“Step-Up” Your Estate Tax Strategies

Please note that the following article was co-authored by Greg Allison.

One of the most common strategies employed by affluent taxpayers in a comprehensive estate plan is to gift assets into trusts. This is largely done with an eye toward removing assets from the taxpayer’s gross estate for federal estate tax purposes. While this is generally a good strategy from an estate tax perspective, it has the potential to cause income tax issues for the beneficiaries.

Under Internal Revenue Code (“IRC”) Section 1014(a), the basis of property a beneficiary inherits will be the fair market value of such property on the decedent’s death (as opposed to the decedent’s basis). For example, if the decedent bought a diamond ring in 1990 for $5,000 and at the time of his or her death in 2019 the ring is worth $10,000, the individual who inherits the ring will have a basis of $10,000. The "step-up" in basis is advantageous because if the beneficiary later sells the ring for $12,000, he or she will only have to recognize the gain of $2,000 instead of $7,000 (as the descendant would have).

Generally, assets gifted to trusts are not eligible for this basis step-up when the taxpayer passes away. So how does a taxpayer employ both estate tax planning (remove assets from estate) and income tax planning (obtain a basis step-up upon death) together? Consider the following example:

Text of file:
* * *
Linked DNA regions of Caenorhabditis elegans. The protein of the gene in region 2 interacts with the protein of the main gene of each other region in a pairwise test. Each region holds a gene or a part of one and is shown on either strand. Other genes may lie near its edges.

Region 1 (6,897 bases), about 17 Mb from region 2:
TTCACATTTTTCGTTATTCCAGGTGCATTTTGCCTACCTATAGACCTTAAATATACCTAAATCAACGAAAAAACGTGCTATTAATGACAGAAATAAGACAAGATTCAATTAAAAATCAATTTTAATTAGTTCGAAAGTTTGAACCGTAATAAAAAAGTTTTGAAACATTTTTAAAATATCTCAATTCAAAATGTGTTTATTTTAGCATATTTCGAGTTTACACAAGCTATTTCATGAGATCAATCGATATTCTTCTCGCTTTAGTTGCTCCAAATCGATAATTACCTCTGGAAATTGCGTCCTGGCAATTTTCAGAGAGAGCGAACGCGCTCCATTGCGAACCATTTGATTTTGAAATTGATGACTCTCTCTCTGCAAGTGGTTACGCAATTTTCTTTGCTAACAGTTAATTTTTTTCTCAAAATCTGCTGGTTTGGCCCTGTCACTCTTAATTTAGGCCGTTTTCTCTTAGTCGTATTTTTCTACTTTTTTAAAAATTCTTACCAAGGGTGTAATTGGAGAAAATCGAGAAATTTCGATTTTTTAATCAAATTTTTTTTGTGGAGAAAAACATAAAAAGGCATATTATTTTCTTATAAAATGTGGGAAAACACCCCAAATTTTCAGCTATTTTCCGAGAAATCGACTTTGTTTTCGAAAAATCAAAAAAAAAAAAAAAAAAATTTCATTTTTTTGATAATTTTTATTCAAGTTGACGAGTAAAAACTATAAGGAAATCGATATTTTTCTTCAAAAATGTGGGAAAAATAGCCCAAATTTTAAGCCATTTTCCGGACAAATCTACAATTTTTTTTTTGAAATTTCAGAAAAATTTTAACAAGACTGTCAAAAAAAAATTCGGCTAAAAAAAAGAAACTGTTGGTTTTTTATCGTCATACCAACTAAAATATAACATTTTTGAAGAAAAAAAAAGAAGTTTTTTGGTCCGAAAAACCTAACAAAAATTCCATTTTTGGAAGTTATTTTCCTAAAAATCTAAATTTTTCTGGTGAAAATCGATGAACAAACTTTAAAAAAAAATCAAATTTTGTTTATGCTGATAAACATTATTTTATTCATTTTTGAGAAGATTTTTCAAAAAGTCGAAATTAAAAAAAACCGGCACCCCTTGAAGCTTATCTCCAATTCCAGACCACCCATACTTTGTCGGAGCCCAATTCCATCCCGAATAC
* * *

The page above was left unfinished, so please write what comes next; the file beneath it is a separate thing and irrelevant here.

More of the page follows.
Joe Smith transferred Property 1 with a basis of $100,000 to a trust in 1990 with a current fair market value of $1 million. Joe Smith personally has a property (Property 2) that he purchased for $900,000 with a current fair market value of $1 million. Joe’s estate plan leaves everything to his daughter, Mary, upon his death. When Joe passes away, Mary will have Property 1 with a $100,000 basis and Property 2 with a $1 million basis. If Mary sells both properties for $2 million, she will recognize $900,000 in taxable gain.

What if Joe exchanges, or swaps, Property 1 with Property 2, and then passes away? The basis in Property 1 would be stepped-up to $1 million (since Property 1 would be includable in his gross estate). The basis in Property 2 would be $900,000 (not eligible for a basis step-up, since Property 2 is in the trust). If Mary sells both properties for $2 million, she will only recognize $100,000 in taxable gain.

These examples illustrate the need to review your estate planning strategies not just from an estate and gift tax perspective, but also from an income tax perspective to maximize the highly beneficial basis step-up rules upon death. Your Schneider Downs advisor would welcome the opportunity to review your estate plan in this light.

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